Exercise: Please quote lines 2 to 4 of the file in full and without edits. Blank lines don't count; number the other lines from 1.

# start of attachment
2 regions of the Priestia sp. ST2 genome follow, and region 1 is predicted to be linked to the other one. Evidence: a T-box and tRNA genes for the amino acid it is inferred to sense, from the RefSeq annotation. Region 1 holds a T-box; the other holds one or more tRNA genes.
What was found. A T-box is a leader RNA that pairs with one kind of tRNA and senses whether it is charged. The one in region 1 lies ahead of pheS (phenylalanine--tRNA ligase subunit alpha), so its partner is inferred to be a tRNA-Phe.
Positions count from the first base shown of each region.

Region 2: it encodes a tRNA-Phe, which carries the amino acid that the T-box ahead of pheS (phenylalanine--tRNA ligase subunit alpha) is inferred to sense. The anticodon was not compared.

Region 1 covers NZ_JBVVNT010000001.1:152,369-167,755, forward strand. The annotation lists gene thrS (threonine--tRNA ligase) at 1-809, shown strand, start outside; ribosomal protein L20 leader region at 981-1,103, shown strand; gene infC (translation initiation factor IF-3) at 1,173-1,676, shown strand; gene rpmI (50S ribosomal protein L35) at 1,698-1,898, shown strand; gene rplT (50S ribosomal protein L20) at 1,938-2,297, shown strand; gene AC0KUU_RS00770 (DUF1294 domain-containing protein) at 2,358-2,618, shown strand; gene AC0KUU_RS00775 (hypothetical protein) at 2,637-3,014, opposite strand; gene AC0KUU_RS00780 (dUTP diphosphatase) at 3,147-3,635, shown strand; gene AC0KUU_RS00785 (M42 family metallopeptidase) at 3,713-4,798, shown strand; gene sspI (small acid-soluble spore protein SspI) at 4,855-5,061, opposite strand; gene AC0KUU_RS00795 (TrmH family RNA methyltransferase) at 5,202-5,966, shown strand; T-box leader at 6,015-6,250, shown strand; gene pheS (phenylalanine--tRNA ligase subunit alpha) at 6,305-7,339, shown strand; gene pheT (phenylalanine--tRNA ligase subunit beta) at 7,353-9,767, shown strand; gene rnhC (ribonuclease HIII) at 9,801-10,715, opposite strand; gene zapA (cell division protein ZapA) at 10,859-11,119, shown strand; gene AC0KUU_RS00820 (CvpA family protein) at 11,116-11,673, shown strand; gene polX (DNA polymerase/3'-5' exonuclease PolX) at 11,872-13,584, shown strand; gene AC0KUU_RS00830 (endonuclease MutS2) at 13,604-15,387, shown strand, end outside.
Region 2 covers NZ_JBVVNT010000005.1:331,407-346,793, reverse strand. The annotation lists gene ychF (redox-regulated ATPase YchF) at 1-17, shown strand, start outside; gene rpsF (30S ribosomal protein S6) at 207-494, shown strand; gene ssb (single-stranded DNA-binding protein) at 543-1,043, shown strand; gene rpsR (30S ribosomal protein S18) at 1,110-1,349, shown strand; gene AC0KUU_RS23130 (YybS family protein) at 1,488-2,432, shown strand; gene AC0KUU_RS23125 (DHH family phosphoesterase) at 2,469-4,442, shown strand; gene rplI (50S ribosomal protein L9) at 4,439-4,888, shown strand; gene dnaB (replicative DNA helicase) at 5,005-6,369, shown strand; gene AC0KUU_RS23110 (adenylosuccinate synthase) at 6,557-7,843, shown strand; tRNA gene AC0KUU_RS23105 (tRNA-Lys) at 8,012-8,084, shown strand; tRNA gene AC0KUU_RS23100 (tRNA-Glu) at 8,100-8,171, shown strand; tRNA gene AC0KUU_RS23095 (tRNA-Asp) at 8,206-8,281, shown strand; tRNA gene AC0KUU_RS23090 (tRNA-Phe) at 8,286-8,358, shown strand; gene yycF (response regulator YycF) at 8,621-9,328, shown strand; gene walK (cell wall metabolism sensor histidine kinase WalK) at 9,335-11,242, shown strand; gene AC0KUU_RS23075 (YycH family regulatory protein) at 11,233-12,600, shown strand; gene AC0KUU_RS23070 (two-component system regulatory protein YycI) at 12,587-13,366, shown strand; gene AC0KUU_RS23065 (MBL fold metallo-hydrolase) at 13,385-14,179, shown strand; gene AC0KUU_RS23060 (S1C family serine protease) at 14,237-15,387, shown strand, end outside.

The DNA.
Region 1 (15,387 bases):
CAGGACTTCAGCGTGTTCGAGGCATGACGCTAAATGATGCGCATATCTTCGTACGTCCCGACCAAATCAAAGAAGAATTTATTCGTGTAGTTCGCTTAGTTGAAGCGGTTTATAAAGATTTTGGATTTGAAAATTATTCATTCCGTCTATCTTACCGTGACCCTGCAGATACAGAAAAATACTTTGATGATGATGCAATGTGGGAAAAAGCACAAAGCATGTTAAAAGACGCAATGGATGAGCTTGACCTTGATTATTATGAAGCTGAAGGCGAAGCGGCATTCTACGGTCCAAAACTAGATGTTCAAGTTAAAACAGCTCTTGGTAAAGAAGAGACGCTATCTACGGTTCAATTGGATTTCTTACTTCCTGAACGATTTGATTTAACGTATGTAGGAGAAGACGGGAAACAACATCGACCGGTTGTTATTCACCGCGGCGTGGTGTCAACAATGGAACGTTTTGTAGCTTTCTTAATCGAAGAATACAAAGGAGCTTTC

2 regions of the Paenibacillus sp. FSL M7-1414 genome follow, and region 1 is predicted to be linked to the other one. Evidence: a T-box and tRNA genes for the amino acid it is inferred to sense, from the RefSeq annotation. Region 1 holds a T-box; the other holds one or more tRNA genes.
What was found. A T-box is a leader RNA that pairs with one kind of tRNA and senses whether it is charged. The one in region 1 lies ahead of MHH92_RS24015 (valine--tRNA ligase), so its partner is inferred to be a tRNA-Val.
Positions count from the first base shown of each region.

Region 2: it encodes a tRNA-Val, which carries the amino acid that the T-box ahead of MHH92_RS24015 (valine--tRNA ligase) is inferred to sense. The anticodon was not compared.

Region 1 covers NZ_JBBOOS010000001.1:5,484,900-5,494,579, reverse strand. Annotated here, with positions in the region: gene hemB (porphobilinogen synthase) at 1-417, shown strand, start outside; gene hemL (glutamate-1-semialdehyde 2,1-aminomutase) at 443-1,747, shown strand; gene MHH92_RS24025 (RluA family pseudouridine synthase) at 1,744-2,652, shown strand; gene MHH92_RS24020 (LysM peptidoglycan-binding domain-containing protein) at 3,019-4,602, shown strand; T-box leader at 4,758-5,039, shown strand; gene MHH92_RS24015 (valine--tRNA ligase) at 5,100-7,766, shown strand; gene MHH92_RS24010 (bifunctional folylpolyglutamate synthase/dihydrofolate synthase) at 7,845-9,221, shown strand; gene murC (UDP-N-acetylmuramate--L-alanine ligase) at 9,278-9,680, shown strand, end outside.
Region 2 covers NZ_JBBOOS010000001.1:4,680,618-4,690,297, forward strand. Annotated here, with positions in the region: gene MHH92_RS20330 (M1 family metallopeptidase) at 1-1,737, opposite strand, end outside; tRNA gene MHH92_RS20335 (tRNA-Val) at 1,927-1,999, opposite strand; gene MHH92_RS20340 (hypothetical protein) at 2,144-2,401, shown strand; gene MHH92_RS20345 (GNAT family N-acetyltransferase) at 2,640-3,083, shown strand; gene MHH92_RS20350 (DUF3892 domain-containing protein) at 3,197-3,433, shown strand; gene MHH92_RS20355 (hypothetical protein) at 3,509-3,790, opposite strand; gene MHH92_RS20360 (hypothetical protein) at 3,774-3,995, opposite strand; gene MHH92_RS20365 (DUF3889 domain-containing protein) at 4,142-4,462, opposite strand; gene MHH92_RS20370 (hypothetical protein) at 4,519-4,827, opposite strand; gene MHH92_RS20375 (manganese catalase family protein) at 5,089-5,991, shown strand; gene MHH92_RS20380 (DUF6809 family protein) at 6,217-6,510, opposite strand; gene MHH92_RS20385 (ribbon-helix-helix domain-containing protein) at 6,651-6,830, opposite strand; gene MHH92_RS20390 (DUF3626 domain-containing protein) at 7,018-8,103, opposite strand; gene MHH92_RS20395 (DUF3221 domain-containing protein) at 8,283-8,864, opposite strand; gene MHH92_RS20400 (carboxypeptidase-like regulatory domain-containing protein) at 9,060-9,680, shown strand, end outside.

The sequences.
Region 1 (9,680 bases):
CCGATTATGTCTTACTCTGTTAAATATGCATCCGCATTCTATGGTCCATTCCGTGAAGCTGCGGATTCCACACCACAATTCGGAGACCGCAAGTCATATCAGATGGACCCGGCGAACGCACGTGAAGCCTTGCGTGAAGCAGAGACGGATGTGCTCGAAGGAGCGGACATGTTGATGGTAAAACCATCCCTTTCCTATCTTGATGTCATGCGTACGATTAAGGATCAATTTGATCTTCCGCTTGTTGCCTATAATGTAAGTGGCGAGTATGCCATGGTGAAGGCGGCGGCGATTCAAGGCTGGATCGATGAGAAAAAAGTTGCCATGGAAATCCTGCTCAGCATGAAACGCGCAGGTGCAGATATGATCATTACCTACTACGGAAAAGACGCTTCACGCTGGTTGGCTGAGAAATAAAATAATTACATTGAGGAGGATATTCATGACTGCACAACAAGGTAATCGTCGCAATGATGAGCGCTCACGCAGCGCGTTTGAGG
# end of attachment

What was found. A T-box is a leader RNA that pairs with one kind of tRNA and senses whether it is charged. The one in region 1 lies ahead of pheS (phenylalanine--tRNA ligase subunit alpha), so its partner is inferred to be a tRNA-Phe.
Positions count from the first base shown of each region.

Region 2: it encodes a tRNA-Phe, which carries the amino acid that the T-box ahead of pheS (phenylalanine--tRNA ligase subunit alpha) is inferred to sense. The anticodon was not compared.